The second reason, Jeong told me, is that “people like to selectively consume information that have the same views as theirs.” Selective exposure to information is human nature, of course, as a recent study confirmed.

In Korea’s case, researchers like Kim Sunho from the Korea Press Foundation believes that older conservatives began to turn to YouTube for news information when the presidential administration changed in 2017-- when supporters of the president at the time, Park Guen-hye, started to dismiss reports from mainstream news media outlets, after Park was impeached. “Far-right contents make two political groups more polarized. It is already happening online, and will only get worse over time,” said Kim.

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The Interpreter is a non-profit online news site providing translations of Russian and Ukrainian media, news updates and analysis of Russia’s wars at home, in Ukraine, and in Syria. Founded in May 2013, this online journal set out with the modest goal of translating articles from the Russian press, the better to lower the language barrier that separates journalists, analysts, policymakers, diplomats and interested laymen in the English-speaking world from events taking place inside the Russian Federation. Little did we realize then that The Interpreter would devote as much energy to covering what the Russian Federation got up to outside of its own borders. Throughout the first years of Russia’s invasion of Ukraine, The Interpreter was among the leading real-time chronicle and analysis resource on all aspects of the crisis in Ukraine. Every day since violence first erupted in Kiev’s Independence Square, The Interpreter’s Ukraine live-blog documented a revolution that became a war on European soil, often breaking news stories about Russia’s annexation of Crimea, its maskirovka insurgency in the Donbass, its cross-border shelling of Ukraine, the downing of MH17, and the Minsk II “cease-fire.” Our work has been cited in news outlets all over the world, by presidents and ambassadors, and in academic papers. Under the generous patronage of the Institute of Modern Russia (IMR), the magazine was allowed to evolve organically into a more journalistic enterprise, while still adhering to its core remit of being an “Inopressa in reverse.” We owe everything to the incredibly supportive team at IMR, and particularly to Pavel Khodorkovsky, who saw the potential and urgency of this project two and a half years ago. The Interpreter translated into English two major reports on the alleged corruption behind the Sochi Winter Olympics in 2014; the first co-written by the Leonid Martinyuk and Boris Nemtsov, the latter of whom was brutally assassinated in Moscow a year later; the second by Alexey Navalny’s Anti-Corruption Foundation. We also published two internationally discussed stand-alone studies, “The Menace of Unreality,” a look at contemporary Kremlin disinformation and propaganda, and “An Invasion by Any Other Name,” a near-comprehensive history of the Kremlin’s “dirty war” in Ukraine that relied heavily on what Russian investigators and activists had uncovered about their own government’s deception. Then, in October 2015, Russia intervened in Syria. Under the pretense of going to war against ISIS, Vladimir Putin has tried to prop up a flailing ally in the regime of Bashar al-Assad, targeting mostly non-ISIS targets and killing scores of civilians. So The Interpreter launched another news channel dedicated to covering yet another ambiguous Russian war, in three different languages. The Interpreter was funded by Radio Liberty/Radio Free Europe from 2016-2017. We lost our funding with the start of the Trump Administration. Since then, our writers have worked on a volunteer basis, so we appreciate your donations. We have been fortunate to have some media partners who have helped distribute our material; currently we are partnered with CodaStory, a single-issue web platform that puts a team of journalists on one crisis at a time and stays with it, providing unique depth, continuity and understanding to events.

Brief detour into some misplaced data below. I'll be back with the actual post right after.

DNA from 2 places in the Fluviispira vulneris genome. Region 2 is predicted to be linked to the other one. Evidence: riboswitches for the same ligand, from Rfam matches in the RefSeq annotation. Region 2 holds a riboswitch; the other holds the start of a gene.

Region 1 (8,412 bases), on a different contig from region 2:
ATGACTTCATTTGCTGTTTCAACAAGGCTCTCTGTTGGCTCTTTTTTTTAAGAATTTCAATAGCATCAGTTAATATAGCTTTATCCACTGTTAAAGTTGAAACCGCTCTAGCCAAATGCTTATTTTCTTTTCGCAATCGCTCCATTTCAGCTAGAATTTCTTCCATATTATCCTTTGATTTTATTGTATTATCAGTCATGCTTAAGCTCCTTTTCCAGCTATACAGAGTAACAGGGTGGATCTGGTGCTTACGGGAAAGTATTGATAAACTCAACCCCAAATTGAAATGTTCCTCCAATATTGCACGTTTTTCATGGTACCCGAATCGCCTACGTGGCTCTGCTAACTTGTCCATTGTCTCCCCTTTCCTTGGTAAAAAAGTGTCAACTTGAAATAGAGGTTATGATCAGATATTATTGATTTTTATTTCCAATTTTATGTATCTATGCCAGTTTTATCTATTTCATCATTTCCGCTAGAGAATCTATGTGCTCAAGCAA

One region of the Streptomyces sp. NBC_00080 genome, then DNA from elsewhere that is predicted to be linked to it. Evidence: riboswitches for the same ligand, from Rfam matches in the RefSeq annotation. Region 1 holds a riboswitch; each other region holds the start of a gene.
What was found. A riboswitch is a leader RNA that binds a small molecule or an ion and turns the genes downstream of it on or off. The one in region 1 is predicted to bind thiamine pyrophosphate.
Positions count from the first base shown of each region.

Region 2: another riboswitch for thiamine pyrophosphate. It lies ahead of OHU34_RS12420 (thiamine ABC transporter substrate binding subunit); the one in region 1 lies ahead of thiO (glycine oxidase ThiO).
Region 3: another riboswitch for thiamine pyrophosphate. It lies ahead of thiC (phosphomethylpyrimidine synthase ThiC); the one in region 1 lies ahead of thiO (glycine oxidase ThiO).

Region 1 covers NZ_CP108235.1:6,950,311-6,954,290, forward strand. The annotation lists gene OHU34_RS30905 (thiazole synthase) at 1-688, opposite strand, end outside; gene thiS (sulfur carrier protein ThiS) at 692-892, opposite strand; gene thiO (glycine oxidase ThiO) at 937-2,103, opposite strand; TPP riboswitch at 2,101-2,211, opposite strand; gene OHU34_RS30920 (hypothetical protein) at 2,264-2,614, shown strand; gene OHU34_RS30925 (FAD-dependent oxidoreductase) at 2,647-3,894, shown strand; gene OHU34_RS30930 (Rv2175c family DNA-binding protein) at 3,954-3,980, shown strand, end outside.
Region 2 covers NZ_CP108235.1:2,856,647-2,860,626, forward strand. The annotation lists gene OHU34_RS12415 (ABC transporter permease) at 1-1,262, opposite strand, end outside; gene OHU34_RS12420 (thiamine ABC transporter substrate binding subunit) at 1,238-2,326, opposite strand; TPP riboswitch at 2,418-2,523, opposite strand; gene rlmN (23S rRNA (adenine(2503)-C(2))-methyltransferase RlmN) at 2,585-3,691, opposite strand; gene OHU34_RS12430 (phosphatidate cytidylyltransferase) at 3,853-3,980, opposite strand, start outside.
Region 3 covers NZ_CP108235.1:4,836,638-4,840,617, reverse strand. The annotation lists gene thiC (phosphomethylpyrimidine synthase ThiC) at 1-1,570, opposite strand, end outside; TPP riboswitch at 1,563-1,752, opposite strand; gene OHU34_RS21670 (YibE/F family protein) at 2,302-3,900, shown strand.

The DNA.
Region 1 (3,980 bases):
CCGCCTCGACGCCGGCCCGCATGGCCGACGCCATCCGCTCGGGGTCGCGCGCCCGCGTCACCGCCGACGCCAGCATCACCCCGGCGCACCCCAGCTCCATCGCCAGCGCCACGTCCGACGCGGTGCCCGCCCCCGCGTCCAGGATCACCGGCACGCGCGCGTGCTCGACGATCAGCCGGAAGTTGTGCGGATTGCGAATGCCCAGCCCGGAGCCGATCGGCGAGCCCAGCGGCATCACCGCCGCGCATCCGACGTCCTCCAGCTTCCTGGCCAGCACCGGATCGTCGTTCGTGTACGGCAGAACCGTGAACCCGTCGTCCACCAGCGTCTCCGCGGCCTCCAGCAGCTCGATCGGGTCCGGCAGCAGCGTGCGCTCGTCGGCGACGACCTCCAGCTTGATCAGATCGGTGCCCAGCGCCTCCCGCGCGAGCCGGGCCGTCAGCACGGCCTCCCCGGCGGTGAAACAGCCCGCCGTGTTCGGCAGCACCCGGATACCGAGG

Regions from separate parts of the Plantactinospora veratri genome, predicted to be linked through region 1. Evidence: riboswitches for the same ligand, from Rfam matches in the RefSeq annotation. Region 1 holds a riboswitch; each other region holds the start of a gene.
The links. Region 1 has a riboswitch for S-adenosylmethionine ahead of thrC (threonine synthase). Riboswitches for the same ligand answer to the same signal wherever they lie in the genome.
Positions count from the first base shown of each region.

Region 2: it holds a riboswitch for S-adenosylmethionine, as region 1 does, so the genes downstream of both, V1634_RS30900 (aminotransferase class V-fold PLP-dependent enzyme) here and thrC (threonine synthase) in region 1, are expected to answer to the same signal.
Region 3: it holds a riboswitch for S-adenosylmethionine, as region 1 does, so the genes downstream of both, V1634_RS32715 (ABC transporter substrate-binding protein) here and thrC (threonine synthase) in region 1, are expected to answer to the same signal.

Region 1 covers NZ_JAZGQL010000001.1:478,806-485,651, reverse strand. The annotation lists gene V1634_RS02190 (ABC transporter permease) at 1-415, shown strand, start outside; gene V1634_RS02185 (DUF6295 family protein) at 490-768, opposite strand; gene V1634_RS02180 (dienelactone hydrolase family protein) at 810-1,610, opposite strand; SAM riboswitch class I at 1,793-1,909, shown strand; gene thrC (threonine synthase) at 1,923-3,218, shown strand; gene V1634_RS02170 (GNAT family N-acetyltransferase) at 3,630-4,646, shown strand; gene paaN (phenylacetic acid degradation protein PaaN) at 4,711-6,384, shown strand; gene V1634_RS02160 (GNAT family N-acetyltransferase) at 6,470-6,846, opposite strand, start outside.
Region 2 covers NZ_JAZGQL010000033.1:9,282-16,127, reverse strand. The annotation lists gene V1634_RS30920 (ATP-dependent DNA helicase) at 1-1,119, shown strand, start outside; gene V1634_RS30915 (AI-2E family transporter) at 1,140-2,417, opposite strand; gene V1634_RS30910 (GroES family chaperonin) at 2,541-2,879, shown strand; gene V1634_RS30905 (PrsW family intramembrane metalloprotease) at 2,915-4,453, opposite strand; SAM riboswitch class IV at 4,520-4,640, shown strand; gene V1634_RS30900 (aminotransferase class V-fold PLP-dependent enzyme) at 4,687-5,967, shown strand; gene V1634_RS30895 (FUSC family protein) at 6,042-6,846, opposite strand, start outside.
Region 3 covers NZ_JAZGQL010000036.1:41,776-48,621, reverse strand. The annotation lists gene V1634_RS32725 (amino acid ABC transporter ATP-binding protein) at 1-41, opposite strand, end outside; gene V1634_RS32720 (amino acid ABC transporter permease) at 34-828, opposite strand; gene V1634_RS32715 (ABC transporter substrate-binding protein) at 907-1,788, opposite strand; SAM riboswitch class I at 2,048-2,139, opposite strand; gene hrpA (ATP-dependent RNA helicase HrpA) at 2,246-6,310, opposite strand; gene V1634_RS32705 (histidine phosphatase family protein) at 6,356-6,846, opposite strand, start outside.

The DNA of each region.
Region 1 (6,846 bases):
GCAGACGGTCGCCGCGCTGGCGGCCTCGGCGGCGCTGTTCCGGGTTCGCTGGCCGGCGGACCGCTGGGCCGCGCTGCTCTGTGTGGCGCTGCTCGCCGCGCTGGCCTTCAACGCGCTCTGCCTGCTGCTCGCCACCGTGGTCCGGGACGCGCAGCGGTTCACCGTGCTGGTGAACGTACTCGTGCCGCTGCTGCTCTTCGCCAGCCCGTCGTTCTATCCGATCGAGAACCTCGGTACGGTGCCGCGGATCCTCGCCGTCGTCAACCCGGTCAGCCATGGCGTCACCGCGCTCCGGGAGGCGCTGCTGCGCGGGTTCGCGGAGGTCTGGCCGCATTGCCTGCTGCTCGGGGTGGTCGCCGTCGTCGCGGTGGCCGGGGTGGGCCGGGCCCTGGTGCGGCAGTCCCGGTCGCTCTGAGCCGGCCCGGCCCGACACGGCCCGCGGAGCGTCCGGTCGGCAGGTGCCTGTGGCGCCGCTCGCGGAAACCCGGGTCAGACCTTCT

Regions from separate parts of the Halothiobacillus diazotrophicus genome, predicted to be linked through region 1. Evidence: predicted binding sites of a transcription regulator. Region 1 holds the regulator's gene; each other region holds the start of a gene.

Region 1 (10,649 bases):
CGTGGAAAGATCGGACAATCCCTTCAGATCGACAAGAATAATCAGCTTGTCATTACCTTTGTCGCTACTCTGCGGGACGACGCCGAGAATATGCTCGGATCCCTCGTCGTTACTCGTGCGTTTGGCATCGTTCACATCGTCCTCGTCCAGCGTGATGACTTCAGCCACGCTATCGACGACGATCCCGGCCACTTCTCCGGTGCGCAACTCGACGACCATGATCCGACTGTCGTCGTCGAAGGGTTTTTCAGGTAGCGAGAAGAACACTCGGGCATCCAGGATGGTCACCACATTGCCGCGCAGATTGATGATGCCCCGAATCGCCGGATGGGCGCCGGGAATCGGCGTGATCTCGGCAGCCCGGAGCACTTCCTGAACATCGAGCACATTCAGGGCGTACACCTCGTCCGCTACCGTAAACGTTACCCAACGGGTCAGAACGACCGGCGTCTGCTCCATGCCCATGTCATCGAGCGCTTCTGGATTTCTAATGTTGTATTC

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Bringing the stories out of Russian backwaters...